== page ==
Part of this is me drawing a line. For example, I don’t think Archaeological Dig is good enough to make the cut since it only taps for colorless mana and since you have to sacrifice it to make one of any color. But I do like the similarly-themed Bog Wreckage because it taps for black mana, and I can sacrifice for something else if I really need to. To my mind, the Wreckage makes the cut while the Dig doesn’t.

I have around three hundred sixty lands making the final cut (three hundred sixty-nine actually). That means that if I have a normal sixty/forty land breakdown, I should aim for nine hundred cards total, which leaves five hundred sixty nonland cards for the deck. (I might end up with a few more.) Now, if you’ll recall the color-based aspects of my challenge, that means I need fifty-six cards of each color in the deck. That’s my goal.

The first place I have to look is at the artifact-mana support cards, particularly those that can make any mana. A card like Darksteel Ingot, Manalith, or Scuttlemutt is going to find an immediate home. I didn’t care how janky it was; from Meteorite to Opaline Unicorn to Mana Prism, it went in. I also grabbed the green guys like Birds of Paradise and Joiner Adept while I was hitting that theme. Colorless mana-fetchers like Expedition Map and Solemn Simulacrum followed because they checked multiple boxes.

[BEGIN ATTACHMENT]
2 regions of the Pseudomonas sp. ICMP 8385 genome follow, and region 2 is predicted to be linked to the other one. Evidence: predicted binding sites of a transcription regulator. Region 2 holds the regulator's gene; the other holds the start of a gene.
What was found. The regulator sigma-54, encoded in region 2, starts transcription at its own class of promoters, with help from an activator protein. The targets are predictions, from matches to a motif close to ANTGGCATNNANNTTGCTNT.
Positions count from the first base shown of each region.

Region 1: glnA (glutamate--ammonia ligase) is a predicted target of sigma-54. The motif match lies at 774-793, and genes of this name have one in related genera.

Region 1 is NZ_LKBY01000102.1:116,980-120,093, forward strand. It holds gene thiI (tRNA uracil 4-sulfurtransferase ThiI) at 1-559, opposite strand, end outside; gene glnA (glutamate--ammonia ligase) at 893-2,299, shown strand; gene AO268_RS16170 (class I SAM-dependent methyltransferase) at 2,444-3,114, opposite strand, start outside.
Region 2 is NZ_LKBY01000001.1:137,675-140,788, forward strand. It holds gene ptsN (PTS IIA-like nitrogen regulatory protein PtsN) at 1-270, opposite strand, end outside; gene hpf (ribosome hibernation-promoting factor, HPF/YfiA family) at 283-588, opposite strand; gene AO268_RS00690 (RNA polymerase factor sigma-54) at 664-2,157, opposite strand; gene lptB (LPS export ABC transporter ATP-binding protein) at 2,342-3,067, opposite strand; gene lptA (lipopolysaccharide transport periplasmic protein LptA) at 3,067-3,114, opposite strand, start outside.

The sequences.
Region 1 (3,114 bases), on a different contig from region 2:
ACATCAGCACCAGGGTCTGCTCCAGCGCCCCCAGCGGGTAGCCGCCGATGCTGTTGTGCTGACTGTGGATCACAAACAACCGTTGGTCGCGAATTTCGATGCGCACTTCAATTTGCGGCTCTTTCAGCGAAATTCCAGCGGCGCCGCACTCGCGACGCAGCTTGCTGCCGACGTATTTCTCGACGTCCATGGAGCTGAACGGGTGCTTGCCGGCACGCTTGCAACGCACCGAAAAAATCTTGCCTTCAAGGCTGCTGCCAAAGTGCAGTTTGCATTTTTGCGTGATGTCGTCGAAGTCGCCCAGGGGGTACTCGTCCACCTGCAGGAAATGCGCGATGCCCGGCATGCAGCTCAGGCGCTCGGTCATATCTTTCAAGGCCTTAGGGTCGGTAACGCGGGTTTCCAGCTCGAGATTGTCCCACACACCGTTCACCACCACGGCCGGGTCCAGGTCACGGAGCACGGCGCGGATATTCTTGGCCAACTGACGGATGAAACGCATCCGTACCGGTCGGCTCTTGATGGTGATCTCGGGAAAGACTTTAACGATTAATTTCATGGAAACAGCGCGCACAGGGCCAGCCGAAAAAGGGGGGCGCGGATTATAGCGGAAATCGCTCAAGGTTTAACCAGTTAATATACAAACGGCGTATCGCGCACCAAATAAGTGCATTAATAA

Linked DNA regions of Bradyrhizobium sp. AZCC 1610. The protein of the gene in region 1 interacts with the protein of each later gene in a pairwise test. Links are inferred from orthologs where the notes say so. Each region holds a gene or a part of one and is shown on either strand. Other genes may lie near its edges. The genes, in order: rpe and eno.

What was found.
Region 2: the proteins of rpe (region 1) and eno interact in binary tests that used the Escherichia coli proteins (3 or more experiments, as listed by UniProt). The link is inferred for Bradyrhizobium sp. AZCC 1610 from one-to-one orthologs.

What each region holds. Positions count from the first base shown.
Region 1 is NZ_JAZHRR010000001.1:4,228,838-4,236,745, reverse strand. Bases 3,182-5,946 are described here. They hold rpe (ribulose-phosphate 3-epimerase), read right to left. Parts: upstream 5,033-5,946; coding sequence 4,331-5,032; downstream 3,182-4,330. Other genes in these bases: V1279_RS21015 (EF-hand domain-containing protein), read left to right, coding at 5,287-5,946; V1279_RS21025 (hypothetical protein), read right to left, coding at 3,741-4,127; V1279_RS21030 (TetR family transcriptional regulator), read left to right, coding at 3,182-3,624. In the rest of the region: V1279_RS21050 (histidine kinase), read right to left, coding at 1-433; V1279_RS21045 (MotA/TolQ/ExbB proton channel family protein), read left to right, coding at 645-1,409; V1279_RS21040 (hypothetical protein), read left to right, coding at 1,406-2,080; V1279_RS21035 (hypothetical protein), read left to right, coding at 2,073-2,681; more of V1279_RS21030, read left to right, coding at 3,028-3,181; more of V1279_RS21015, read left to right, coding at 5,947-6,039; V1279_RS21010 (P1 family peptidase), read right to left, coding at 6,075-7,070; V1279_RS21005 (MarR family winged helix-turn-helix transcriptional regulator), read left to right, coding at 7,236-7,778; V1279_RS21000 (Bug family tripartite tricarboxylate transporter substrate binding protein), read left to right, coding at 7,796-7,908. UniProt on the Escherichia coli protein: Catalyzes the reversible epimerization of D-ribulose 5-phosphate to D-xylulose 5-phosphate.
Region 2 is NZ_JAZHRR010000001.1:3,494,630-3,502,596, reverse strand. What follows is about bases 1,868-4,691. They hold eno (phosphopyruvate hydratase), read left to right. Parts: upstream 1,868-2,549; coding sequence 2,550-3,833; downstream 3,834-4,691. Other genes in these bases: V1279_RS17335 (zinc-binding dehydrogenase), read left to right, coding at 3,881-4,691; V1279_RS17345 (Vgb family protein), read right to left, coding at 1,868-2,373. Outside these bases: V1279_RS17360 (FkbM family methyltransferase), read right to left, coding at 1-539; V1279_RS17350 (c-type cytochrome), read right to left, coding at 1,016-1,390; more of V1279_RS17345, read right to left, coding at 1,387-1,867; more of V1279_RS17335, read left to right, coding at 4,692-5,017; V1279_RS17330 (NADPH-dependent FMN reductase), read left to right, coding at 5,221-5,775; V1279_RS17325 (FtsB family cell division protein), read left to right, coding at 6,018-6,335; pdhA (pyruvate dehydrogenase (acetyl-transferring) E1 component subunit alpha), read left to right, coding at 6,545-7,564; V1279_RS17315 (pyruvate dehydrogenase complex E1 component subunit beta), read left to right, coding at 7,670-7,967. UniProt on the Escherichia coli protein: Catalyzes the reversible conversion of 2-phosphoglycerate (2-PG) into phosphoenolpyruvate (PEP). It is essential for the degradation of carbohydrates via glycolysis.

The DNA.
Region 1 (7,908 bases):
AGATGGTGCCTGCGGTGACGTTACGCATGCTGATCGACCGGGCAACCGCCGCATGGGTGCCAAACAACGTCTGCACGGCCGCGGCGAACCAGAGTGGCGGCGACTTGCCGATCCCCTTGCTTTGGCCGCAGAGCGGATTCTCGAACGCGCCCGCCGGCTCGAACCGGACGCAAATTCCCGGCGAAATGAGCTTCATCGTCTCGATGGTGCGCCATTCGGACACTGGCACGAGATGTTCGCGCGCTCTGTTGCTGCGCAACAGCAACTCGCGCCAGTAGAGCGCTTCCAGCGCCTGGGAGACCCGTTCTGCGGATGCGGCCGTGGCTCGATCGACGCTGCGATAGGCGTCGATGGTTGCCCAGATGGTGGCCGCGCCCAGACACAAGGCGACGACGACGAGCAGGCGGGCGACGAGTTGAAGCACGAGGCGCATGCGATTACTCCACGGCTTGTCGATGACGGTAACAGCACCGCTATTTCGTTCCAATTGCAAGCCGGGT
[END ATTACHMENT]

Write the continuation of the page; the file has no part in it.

I also weighed any card that would fetch any land out—from Crop Rotation and Weathered Wayfarer to Sylvan Scrying and Reap and Sow. With such a small number of basic lands to fetch up, I knew we needed more. After looking at my mana base, I realized we had a lot of a certain land type. Take Forests—we could find Forest and the Snow-Covered Forest plus the ten dual lands and Murmuring Bosk, Dryad Arbor, and Sapseep Forest. That’s a lot of Forests to fetch. I dug a little deeper into cards that would search up a Plains, Swamp, or Forest than the basic-land-grabbers. My land-fetchers are more like Ranger's Path than Cultivate. And we can find cards like Shard Convergence or Gem of Becoming that are downright nasty here.